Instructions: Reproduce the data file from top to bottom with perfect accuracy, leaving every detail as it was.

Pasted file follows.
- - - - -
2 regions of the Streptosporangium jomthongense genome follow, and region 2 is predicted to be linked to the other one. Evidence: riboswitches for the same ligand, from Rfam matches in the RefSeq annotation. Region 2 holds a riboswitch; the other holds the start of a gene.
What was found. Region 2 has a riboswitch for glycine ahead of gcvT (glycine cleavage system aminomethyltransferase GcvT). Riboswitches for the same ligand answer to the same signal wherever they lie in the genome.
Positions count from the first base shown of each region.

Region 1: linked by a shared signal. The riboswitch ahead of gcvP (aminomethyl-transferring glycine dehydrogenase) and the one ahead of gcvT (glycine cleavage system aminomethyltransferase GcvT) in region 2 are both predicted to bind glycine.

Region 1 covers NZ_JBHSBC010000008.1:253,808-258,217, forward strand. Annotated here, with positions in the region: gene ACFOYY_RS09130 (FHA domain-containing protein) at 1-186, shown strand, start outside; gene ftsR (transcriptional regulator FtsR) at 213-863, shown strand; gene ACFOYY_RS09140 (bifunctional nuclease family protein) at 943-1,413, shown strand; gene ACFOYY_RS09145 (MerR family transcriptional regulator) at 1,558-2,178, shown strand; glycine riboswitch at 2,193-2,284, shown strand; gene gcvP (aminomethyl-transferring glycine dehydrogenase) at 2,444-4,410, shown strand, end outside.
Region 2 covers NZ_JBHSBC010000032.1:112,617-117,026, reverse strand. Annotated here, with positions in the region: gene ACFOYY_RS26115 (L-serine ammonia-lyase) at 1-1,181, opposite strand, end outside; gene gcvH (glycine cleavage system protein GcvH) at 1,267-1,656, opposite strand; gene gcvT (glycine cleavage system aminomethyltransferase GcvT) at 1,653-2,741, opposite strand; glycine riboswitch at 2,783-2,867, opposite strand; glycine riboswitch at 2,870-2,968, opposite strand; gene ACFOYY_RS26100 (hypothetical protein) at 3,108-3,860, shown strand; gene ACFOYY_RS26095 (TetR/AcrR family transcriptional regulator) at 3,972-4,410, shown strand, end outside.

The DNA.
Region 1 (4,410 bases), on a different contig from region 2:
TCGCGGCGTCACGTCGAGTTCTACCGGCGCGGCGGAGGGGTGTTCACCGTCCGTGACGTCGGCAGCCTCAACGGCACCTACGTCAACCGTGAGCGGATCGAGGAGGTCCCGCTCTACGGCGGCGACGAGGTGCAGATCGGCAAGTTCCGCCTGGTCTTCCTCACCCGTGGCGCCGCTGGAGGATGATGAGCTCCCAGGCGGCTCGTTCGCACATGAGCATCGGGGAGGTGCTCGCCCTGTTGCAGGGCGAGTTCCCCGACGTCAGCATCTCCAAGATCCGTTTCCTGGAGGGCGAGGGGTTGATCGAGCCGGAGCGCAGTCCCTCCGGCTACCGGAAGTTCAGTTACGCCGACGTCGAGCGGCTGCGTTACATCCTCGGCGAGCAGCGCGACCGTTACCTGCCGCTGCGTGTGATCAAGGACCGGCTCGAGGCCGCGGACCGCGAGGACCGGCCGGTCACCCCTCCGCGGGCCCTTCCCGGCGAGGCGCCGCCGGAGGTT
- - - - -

2 regions of the Streptosporangium jomthongense genome follow, and region 2 is predicted to be linked to the other one. Evidence: riboswitches for the same ligand, from Rfam matches in the RefSeq annotation. Region 2 holds a riboswitch; the other holds the start of a gene.
What was found. Region 2 has a riboswitch for glycine ahead of gcvT (glycine cleavage system aminomethyltransferase GcvT). Riboswitches for the same ligand answer to the same signal wherever they lie in the genome.
Positions count from the first base shown of each region.

Region 1: linked by a shared signal. The riboswitch ahead of gcvP (aminomethyl-transferring glycine dehydrogenase) and the one ahead of gcvT (glycine cleavage system aminomethyltransferase GcvT) in region 2 are both predicted to bind glycine.

Region 1 covers NZ_JBHSBC010000008.1:253,808-258,217, forward strand. Annotated here, with positions in the region: gene ACFOYY_RS09130 (FHA domain-containing protein) at 1-186, shown strand, start outside; gene ftsR (transcriptional regulator FtsR) at 213-863, shown strand; gene ACFOYY_RS09140 (bifunctional nuclease family protein) at 943-1,413, shown strand; gene ACFOYY_RS09145 (MerR family transcriptional regulator) at 1,558-2,178, shown strand; glycine riboswitch at 2,193-2,284, shown strand; gene gcvP (aminomethyl-transferring glycine dehydrogenase) at 2,444-4,410, shown strand, end outside.
Region 2 covers NZ_JBHSBC010000032.1:112,617-117,026, reverse strand. Annotated here, with positions in the region: gene ACFOYY_RS26115 (L-serine ammonia-lyase) at 1-1,181, opposite strand, end outside; gene gcvH (glycine cleavage system protein GcvH) at 1,267-1,656, opposite strand; gene gcvT (glycine cleavage system aminomethyltransferase GcvT) at 1,653-2,741, opposite strand; glycine riboswitch at 2,783-2,867, opposite strand; glycine riboswitch at 2,870-2,968, opposite strand; gene ACFOYY_RS26100 (hypothetical protein) at 3,108-3,860, shown strand; gene ACFOYY_RS26095 (TetR/AcrR family transcriptional regulator) at 3,972-4,410, shown strand, end outside.

The DNA.
Region 1 (4,410 bases), on a different contig from region 2:
TCGCGGCGTCACGTCGAGTTCTACCGGCGCGGCGGAGGGGTGTTCACCGTCCGTGACGTCGGCAGCCTCAACGGCACCTACGTCAACCGTGAGCGGATCGAGGAGGTCCCGCTCTACGGCGGCGACGAGGTGCAGATCGGCAAGTTCCGCCTGGTCTTCCTCACCCGTGGCGCCGCTGGAGGATGATGAGCTCCCAGGCGGCTCGTTCGCACATGAGCATCGGGGAGGTGCTCGCCCTGTTGCAGGGCGAGTTCCCCGACGTCAGCATCTCCAAGATCCGTTTCCTGGAGGGCGAGGGGTTGATCGAGCCGGAGCGCAGTCCCTCCGGCTACCGGAAGTTCAGTTACGCCGACGTCGAGCGGCTGCGTTACATCCTCGGCGAGCAGCGCGACCGTTACCTGCCGCTGCGTGTGATCAAGGACCGGCTCGAGGCCGCGGACCGCGAGGACCGGCCGGTCACCCCTCCGCGGGCCCTTCCCGGCGAGGCGCCGCCGGAGGTT